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Allison/Fenton and Zola/Clarke

John Simkin

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According to the BBC website Zola/Clarke have "... already pinpointed his squad's fitness as an area he wants to improve. I was surprised how the players tired towards the end of that game. Probably if they had not we wouldn't have lost... The last 20 minutes they went down physically and when you go down physically you also lose attention and that's why we conceded a third goal. We have already started working on that."

I have believed for sometime that West Ham are not as fit as they should be. For sometime now we have given away goals in the last 20 minutes of games. Neil in particular is clearly not fit enough to play at this level. It is good to have Clarke from Chelsea as it is a club that always performs well in the later stages of the game.

It is interesting to compare the views of Zola/Clarke with those of Malcolm Allison when he joined the club in 1951. He had come from Charlton. In his book, Colours of my Life (1975) he explained how training methods compared at the two clubs.

It was like getting into a time machine and finding yourself travelling in the wrong direction. What made things even more depressing was the fact that Charlton's trainer then was Jimmy Trotter, who also did the job for England. Trotter impressed me as a man-and as a physiotherapist. He was straight and honest and his treatment of injuries was swift and competent. But he betrayed a great ignorance of training methods. It seemed to me that he could never have given a moment's thought to the need for developing new ideas about the preparation of a professional footballer.

We were asked to jog aimlessly around the training ground. You could see boredom on every face. Training gear was ragged. It reflected the lack of thought behind our work. This may sound like the arrogance of a young man. But I felt this very strongly, and all my experience since then has confirmed my earlier viewpoint.

I used to argue with Trotter and senior players like Bert Johnson and George Smith, who went on to manage several League Clubs. I knew they had dismissed me as an upstart, a young know-all. I recall Trotter asking me sarcastically, and in front of a group of senior players, "Come on Allison, what have you got to tell us today? You always have something to say." There were titters. I was still 20 and yet to make the first team...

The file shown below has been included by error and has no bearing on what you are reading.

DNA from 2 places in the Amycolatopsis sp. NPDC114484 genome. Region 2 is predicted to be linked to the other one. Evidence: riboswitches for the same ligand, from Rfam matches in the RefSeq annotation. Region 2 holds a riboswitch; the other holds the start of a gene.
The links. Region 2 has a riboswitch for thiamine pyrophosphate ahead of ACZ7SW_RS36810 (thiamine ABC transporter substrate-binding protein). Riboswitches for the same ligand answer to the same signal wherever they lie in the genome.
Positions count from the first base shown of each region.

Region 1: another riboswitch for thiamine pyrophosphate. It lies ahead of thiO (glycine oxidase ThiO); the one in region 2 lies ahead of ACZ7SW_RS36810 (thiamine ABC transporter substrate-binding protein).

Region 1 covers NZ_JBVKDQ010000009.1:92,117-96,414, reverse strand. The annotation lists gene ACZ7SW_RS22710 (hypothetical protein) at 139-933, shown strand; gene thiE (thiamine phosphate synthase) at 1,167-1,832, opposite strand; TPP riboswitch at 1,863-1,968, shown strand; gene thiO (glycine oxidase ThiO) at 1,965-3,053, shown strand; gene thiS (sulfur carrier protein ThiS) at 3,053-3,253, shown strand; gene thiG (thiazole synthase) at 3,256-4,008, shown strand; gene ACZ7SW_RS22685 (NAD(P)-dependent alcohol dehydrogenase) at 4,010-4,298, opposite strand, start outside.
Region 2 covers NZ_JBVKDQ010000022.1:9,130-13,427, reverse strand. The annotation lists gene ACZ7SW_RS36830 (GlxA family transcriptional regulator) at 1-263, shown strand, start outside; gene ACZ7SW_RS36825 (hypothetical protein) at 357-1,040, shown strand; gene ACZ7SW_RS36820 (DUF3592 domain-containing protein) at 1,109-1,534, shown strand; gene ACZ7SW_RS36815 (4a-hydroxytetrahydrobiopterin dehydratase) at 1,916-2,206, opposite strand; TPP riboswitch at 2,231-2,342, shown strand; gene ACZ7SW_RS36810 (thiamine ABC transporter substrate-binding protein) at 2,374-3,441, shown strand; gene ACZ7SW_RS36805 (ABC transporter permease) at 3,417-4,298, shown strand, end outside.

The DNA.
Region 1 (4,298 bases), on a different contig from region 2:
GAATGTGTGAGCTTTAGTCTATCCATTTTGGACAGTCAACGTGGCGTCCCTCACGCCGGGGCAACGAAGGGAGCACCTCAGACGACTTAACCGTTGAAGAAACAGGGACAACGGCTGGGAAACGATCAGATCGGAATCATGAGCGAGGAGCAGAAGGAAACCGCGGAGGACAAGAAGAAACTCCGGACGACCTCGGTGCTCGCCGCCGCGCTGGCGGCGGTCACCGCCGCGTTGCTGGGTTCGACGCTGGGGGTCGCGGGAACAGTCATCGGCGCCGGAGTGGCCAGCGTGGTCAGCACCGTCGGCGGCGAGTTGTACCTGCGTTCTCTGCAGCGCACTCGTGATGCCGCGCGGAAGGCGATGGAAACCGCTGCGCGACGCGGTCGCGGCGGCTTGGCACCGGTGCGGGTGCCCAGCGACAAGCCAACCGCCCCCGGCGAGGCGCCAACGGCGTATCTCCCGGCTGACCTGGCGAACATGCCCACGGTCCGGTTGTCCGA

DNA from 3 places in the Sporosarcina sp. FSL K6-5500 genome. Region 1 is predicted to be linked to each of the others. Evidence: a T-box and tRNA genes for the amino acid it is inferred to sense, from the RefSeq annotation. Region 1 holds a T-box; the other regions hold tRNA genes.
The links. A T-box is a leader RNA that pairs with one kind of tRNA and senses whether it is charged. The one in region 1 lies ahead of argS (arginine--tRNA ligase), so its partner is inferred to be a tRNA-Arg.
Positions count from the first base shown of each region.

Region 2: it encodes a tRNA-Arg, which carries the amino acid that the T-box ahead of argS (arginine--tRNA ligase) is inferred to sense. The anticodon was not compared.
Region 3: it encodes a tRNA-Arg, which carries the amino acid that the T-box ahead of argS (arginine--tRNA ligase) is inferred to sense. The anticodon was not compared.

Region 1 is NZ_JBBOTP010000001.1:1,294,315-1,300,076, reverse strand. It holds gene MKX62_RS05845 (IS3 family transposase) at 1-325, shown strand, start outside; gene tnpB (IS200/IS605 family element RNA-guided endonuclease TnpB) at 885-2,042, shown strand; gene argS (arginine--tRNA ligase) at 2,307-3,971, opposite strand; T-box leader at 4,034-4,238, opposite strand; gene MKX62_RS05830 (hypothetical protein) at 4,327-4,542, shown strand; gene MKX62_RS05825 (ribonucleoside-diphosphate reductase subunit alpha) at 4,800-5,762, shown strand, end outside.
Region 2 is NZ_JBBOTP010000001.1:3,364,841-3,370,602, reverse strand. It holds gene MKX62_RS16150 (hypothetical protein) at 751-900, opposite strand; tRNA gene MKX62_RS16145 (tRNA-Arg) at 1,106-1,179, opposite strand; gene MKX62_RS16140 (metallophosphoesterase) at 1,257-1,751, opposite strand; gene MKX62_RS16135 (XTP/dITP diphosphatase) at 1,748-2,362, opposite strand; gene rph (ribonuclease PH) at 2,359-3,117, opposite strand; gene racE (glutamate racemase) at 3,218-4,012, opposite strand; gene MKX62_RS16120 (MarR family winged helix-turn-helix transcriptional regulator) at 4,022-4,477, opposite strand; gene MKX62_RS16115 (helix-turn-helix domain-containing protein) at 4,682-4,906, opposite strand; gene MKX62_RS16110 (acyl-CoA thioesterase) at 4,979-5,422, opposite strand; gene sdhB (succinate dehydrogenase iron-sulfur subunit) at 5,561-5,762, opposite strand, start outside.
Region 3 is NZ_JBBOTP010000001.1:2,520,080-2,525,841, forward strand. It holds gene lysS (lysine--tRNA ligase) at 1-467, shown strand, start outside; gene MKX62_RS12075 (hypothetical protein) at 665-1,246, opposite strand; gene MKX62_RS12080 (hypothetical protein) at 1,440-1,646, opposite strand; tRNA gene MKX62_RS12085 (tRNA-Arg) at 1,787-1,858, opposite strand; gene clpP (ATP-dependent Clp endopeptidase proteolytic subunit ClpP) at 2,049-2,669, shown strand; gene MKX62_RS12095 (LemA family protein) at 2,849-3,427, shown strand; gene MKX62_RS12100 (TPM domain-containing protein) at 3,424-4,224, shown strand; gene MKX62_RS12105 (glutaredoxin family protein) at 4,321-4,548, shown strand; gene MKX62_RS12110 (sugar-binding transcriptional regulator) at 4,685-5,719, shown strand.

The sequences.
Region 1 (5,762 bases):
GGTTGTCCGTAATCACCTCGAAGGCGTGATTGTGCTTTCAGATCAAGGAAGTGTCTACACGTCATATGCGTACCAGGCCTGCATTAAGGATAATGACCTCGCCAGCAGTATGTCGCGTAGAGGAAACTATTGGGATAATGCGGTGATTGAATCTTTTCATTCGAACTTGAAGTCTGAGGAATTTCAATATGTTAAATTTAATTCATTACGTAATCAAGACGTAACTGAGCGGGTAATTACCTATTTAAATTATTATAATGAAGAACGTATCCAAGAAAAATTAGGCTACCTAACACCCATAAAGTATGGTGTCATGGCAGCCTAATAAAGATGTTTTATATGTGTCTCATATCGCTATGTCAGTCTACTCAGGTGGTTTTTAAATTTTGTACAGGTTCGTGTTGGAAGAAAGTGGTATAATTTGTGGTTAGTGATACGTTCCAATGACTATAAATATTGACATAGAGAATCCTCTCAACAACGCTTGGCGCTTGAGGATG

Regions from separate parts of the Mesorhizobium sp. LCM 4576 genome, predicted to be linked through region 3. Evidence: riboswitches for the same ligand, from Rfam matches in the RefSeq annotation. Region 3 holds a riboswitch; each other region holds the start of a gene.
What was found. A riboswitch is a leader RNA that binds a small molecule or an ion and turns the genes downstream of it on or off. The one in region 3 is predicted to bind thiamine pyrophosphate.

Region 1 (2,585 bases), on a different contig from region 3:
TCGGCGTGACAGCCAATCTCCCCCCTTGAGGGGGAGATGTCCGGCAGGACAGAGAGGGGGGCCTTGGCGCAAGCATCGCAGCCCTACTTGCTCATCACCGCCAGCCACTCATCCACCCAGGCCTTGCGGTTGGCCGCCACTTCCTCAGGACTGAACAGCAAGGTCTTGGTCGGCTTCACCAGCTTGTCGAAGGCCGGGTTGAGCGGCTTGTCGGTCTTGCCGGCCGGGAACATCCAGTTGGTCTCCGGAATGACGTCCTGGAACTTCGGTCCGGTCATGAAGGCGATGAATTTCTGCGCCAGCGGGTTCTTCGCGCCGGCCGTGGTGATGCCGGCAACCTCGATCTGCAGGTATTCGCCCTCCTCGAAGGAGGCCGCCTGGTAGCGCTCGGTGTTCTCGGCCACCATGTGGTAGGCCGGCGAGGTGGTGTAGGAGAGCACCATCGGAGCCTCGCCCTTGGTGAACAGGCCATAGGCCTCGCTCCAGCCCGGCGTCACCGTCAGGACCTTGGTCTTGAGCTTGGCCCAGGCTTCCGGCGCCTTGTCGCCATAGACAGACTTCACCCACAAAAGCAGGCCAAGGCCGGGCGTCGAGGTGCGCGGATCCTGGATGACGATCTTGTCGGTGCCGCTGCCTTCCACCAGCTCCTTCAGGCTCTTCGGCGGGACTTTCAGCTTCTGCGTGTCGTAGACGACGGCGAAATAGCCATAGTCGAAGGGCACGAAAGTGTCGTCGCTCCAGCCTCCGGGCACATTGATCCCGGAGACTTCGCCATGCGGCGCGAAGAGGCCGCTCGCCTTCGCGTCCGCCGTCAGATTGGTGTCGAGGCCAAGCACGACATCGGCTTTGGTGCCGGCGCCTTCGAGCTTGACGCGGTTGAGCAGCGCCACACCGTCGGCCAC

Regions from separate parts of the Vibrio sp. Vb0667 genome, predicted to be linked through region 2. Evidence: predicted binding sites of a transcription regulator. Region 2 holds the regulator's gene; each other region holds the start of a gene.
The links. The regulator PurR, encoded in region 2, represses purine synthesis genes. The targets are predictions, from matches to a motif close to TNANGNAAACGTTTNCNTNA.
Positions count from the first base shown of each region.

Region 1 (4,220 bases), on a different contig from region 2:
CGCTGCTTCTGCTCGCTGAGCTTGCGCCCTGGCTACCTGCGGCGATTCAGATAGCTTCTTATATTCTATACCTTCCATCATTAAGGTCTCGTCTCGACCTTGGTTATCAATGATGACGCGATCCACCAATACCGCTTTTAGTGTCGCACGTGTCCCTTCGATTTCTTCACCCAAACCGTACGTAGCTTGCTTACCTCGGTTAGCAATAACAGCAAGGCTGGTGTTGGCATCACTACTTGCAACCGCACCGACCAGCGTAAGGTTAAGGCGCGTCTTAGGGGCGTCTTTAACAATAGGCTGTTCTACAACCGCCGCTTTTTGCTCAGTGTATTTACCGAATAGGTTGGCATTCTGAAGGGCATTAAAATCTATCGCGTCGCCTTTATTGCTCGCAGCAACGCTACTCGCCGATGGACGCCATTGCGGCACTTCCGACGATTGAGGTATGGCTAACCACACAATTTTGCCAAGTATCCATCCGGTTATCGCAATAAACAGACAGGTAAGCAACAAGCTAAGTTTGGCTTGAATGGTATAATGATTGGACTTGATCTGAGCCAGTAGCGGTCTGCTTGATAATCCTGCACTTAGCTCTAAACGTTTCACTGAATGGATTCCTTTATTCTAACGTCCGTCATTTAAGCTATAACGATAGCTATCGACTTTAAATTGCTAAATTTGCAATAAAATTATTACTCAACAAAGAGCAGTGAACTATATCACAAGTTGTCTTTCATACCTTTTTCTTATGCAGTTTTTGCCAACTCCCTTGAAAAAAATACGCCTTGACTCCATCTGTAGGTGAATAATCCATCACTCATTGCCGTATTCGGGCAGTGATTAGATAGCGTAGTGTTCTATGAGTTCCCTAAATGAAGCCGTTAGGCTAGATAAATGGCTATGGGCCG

When I was transferred from Charlton Athletic to West Ham I led myself to hope that the futility and the bitterness was over. For a while I was happier, but it was merely the change of environment which had broken the monotony. Within six months I was more disillusioned than ever. Not only did West Ham know less about training than Charlton, a feat which I would have believed impossible, but they asked for less effort. The only difference in the training sessions were that West Ham's were shorter. The facilities were disgraceful. We used to train on a pockmarked, scruffy little track at the back of the ground. We used to have to run in and out of a copse of trees. It was impossible for the trainer to keep his eyes on all the players. If he was alert he might spot blue cigarette smoke filtering through the trees.

My relationship with the West Ham manager Ted Fenton was much closer than the one I had had with Jimmy Seed. But it was scarcely satisfactory. I did give him some problems, but they arose chiefly out of my frustration with the way the club was run. And eventually I began to run the team, with his tacit agreement. He could see that I was getting results. Player power is a phrase which has become fashionable in modern football. But it was being practiced in the West Ham dressing room 20 years ago. I began to draw up my own training schedules, and people like Phil Woosnam, Noel Cantwell, John Bond and Frank O'Farrell came in with me.

One of the first things Allison did was to bring in twice a day training sessions. Apparently, that is the samething that Zola/Clarke have done.

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